Please pay attention to this discussion because you will find it nowhere else. I have an idea why you will find it nowhere else but I will let you find it as we move forward. We will break the question down to its components to make its solution digestible.
A CW receiver with the AGC off has an equivalent input noise power density of -174 dBm/Hz. What would be the level of an unmodulated carrier input to this receiver that would yield an audio output SNR of 0 dB in a 400 Hz noise bandwidth?
With the AGC (automatic gain control) we are dealing with a pure radio with no fluff. CW operation tells us it is a constant signal in.
The -174 dBm here is the operative key. This is telling us that this is the impossible “perfect” receiver that introduces no noise of its own. The question now becomes very simple, in essence, completely removing the radio from the question. It asks how much environmental noise 400 Hz introduces no matter where you are on planet earth. Even temperature becomes irrelevant since it is by default telling us to use the standard 290oK.
Given no input, the output is at -174 dBm. That -174 dBm is an absolute measure, but now we switch to a relative ratio and thus we are looking at dB to define the environment instead of dBm.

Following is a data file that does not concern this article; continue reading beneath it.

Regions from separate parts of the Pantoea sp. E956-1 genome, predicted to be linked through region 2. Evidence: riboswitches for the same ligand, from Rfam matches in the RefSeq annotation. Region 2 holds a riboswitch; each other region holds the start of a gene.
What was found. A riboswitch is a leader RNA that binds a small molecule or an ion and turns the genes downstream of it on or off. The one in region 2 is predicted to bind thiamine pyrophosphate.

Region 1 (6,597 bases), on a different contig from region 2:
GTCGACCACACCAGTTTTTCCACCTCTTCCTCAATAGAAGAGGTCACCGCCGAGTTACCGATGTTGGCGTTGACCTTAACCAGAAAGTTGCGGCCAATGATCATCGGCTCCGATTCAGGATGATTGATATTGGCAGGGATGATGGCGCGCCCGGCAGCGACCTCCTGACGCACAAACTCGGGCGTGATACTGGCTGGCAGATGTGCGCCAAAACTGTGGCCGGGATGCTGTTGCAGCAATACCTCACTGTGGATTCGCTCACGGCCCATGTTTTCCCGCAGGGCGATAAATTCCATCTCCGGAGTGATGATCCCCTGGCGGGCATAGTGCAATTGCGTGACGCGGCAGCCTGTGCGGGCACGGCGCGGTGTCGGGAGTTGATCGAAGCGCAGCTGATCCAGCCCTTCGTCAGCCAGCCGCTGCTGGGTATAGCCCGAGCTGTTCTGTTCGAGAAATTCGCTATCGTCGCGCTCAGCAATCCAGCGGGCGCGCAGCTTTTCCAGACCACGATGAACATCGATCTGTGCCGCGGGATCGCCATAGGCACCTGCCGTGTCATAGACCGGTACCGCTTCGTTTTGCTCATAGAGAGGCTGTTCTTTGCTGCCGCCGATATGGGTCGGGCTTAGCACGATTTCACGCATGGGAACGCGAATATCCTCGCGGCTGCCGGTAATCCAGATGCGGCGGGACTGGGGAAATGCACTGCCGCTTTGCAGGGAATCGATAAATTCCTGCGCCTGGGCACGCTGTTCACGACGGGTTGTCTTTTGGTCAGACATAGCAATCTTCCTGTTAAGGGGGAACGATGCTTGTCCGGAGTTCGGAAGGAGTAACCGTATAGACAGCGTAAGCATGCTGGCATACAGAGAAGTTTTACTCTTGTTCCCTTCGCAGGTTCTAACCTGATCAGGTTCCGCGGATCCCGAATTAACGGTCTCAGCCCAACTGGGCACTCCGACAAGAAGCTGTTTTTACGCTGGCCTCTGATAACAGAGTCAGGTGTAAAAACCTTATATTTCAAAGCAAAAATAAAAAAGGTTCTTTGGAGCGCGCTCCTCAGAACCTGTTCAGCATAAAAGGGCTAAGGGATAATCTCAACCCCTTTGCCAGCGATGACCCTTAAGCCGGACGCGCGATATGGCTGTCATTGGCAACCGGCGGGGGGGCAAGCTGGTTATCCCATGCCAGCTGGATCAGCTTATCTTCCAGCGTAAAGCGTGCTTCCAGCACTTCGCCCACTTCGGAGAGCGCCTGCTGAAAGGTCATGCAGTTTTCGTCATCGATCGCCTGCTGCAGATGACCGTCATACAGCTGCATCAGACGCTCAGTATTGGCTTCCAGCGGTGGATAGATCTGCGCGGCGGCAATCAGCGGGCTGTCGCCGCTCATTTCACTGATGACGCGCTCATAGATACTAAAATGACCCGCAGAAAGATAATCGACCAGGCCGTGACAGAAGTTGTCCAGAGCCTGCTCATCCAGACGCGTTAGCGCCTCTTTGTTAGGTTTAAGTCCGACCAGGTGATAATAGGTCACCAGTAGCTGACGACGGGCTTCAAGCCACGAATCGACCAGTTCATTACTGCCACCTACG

We are going to supply an input, but before we hook up anything to the input, we are told that the operating environment will be at a bandwidth of 400 Hz. We therefore need to re-calculate the noise figure.
P400Hz = 1.38e-23 J/oK * 290oK * 400 Hz = 1.60e-18 J.Hz
dBm = 10 log10 (1.60e-18/1e-3) = -148 dBm
For an operational bandwidth of 400 Hz, the noise floor will be -148 dBm, and it doesn’t matter where on planet Earth the station will be. We have not yet introduced a signal in for the station.
We are now asked to specify the required level of signal in such that the signal-to-noise (SNR) ratio will be 0 dB. Why is it that all of a sudden we are given dB to define the problem?
What does this mean? It means that the signal in will be equal to the noise in. Thus, the two will be indistinguishable from the other. And thus, the correct answer is -148 dBm. At a 400 Hz bandwidth, this is the noise floor or figure. Any signal in must be greater than this value in order to be detected and amplified.
dBm or dB?
But this brings to the floor a perplexing question. Again, hold on to your hat because you will see this discussed nowhere else.
The question E4C06 asks for a “relative” level in producing a SNR of 0 dB. All of our input for the question was in dBm (an absolute measure using a reference of 1 mW) but it requests a result of 0 dB for a signal-to-noise ratio. This is okay because although our known absolute noise level in is given in dBm, we are countering it with an equal dBm and thus in so doing define a ratio. Because the two are equal, their ratio is unity. A log base 10 (log10) value for unity is zero.